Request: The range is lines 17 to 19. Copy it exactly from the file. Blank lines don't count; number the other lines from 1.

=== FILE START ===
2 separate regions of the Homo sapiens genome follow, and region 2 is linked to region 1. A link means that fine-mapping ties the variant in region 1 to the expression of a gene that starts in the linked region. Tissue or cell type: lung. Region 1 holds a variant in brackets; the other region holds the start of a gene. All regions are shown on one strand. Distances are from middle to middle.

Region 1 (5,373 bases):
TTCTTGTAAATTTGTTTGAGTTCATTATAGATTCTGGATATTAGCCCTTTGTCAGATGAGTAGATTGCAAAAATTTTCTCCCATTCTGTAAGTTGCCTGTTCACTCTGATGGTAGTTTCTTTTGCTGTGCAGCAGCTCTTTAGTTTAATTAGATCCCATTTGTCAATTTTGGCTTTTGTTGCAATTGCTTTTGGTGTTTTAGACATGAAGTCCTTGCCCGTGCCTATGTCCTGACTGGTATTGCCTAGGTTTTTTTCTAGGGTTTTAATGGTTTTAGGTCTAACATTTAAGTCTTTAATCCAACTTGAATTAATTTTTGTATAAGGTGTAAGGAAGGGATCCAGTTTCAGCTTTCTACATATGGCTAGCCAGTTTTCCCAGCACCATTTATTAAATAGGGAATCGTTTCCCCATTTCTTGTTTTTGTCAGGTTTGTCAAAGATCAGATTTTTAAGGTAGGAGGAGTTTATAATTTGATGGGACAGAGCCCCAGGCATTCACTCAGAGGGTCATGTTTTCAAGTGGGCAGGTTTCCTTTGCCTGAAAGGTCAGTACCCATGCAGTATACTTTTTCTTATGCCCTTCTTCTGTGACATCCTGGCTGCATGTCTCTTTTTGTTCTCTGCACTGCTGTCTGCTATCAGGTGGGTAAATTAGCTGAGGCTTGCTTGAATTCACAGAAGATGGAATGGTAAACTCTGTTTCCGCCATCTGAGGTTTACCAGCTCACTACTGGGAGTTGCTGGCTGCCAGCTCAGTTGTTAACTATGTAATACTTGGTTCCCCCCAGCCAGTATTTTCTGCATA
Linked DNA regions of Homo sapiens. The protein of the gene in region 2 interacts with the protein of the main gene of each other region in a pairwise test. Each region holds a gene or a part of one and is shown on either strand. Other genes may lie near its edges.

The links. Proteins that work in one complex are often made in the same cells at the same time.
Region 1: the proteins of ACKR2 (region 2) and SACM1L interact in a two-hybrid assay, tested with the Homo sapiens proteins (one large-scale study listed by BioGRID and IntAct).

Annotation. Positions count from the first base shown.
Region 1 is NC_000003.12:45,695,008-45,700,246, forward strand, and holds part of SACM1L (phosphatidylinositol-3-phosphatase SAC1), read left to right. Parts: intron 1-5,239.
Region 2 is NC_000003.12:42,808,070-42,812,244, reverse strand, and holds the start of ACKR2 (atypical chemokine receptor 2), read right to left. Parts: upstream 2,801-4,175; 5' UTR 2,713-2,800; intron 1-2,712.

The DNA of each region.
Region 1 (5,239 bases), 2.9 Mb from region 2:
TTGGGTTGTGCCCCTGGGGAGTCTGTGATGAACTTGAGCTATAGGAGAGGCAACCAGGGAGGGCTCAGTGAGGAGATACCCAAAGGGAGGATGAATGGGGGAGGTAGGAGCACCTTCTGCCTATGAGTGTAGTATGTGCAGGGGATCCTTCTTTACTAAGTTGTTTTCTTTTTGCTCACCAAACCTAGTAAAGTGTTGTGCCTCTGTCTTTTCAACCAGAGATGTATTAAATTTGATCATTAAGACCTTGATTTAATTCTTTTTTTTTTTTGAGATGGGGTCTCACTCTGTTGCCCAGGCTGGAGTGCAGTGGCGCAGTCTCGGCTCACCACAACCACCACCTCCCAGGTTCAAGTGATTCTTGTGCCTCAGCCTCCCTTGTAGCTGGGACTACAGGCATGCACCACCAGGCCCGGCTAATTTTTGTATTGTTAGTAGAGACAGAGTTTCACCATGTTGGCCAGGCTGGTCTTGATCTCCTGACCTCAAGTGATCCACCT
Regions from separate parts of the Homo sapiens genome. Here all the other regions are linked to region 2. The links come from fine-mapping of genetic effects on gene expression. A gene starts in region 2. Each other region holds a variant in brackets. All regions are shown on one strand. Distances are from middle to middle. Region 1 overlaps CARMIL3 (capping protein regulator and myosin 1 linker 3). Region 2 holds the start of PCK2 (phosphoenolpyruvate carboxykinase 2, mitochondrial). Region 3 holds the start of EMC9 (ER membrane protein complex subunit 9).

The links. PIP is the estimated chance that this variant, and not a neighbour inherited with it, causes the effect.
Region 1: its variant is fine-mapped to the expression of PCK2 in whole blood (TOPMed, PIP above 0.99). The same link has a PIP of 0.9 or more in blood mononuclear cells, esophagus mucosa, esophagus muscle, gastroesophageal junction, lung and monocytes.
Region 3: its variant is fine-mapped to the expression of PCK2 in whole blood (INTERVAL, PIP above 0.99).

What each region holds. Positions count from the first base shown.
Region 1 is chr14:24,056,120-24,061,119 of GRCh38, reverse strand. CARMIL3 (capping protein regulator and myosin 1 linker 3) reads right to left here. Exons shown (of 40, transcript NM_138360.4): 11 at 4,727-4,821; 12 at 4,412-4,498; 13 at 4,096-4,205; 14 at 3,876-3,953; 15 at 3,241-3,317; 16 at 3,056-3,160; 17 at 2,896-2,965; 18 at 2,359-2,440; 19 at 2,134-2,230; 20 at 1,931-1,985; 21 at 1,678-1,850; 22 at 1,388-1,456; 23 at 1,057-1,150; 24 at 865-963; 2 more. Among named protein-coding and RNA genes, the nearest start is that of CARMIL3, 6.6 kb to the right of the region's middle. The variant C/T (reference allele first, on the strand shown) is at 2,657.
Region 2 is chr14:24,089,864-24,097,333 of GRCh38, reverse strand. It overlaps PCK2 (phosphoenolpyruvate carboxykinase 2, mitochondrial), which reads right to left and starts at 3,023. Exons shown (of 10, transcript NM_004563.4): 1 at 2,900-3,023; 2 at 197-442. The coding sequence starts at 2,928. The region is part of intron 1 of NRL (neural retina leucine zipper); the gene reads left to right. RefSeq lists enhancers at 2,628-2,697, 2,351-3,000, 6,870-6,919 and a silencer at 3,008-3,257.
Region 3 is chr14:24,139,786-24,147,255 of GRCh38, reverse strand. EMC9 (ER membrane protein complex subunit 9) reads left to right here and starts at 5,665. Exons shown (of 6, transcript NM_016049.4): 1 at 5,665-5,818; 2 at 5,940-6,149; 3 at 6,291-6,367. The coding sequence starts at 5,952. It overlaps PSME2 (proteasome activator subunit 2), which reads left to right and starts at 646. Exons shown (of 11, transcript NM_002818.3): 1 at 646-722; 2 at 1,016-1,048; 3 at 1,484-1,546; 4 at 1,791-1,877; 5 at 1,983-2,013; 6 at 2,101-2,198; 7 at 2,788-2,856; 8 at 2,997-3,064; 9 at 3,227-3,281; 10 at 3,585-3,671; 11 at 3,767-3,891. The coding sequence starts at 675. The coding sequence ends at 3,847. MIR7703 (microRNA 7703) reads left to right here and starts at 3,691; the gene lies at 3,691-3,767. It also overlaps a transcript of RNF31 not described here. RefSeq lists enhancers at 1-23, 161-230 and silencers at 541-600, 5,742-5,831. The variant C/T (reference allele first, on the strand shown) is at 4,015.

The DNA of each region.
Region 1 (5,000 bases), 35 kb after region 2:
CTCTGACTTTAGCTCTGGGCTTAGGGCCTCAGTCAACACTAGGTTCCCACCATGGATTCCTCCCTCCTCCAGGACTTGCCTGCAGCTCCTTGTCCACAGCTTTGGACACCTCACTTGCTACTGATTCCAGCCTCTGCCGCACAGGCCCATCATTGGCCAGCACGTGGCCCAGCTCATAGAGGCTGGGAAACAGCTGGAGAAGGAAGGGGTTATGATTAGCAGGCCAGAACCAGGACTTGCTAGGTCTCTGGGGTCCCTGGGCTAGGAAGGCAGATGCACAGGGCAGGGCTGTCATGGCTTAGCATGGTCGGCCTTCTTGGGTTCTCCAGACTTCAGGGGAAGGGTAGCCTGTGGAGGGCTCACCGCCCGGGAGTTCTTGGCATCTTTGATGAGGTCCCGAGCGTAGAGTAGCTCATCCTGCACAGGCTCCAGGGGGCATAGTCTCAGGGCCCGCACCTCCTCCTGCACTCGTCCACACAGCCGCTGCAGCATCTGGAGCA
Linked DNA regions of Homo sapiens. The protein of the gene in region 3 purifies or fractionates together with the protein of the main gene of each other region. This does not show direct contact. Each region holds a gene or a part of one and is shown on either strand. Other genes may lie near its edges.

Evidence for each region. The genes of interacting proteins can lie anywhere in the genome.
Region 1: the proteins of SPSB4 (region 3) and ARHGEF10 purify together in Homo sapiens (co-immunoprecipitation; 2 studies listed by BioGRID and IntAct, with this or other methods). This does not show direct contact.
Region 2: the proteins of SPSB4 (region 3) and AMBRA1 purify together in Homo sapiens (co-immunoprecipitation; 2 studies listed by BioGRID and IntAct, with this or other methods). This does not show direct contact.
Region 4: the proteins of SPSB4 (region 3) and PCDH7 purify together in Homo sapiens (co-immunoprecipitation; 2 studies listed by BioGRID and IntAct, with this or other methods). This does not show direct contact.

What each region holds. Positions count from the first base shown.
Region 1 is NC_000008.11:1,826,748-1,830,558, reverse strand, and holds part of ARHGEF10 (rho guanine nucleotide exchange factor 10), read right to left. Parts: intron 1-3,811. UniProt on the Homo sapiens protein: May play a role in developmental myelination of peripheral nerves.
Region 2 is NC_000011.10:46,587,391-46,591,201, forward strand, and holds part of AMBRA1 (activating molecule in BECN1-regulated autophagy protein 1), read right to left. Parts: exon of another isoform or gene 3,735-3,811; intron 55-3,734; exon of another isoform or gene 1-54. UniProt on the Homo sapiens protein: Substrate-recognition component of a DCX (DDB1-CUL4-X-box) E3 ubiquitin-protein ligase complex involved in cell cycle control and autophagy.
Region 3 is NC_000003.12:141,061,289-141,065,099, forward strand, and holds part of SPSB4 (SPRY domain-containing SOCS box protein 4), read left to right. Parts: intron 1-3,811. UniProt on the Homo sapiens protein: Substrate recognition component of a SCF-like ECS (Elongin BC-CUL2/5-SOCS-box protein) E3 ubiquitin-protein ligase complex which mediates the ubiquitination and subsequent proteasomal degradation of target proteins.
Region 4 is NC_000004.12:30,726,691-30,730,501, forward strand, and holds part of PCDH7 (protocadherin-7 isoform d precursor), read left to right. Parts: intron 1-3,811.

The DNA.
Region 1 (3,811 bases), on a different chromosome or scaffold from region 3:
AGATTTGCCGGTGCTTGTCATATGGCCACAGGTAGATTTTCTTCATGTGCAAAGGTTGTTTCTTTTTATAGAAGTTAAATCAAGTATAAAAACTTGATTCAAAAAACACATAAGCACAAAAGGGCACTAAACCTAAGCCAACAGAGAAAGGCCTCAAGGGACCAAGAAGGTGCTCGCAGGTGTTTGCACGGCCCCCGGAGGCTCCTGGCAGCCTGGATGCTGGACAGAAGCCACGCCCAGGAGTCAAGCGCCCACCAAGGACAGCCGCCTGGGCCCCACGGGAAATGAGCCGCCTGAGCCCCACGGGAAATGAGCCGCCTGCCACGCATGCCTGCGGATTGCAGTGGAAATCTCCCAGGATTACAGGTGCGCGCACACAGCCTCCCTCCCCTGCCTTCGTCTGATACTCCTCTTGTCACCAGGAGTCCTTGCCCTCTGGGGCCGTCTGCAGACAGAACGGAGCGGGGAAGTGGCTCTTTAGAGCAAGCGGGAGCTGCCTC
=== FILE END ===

What each region holds. Positions count from the first base shown.
Region 1 is chr14:24,056,120-24,061,119 of GRCh38, reverse strand. CARMIL3 (capping protein regulator and myosin 1 linker 3) reads right to left here. Exons shown (of 40, transcript NM_138360.4): 11 at 4,727-4,821; 12 at 4,412-4,498; 13 at 4,096-4,205; 14 at 3,876-3,953; 15 at 3,241-3,317; 16 at 3,056-3,160; 17 at 2,896-2,965; 18 at 2,359-2,440; 19 at 2,134-2,230; 20 at 1,931-1,985; 21 at 1,678-1,850; 22 at 1,388-1,456; 23 at 1,057-1,150; 24 at 865-963; 2 more. Among named protein-coding and RNA genes, the nearest start is that of CARMIL3, 6.6 kb to the right of the region's middle. The variant C/T (reference allele first, on the strand shown) is at 2,657.
Region 2 is chr14:24,089,864-24,097,333 of GRCh38, reverse strand. It overlaps PCK2 (phosphoenolpyruvate carboxykinase 2, mitochondrial), which reads right to left and starts at 3,023. Exons shown (of 10, transcript NM_004563.4): 1 at 2,900-3,023; 2 at 197-442. The coding sequence starts at 2,928. The region is part of intron 1 of NRL (neural retina leucine zipper); the gene reads left to right. RefSeq lists enhancers at 2,628-2,697, 2,351-3,000, 6,870-6,919 and a silencer at 3,008-3,257.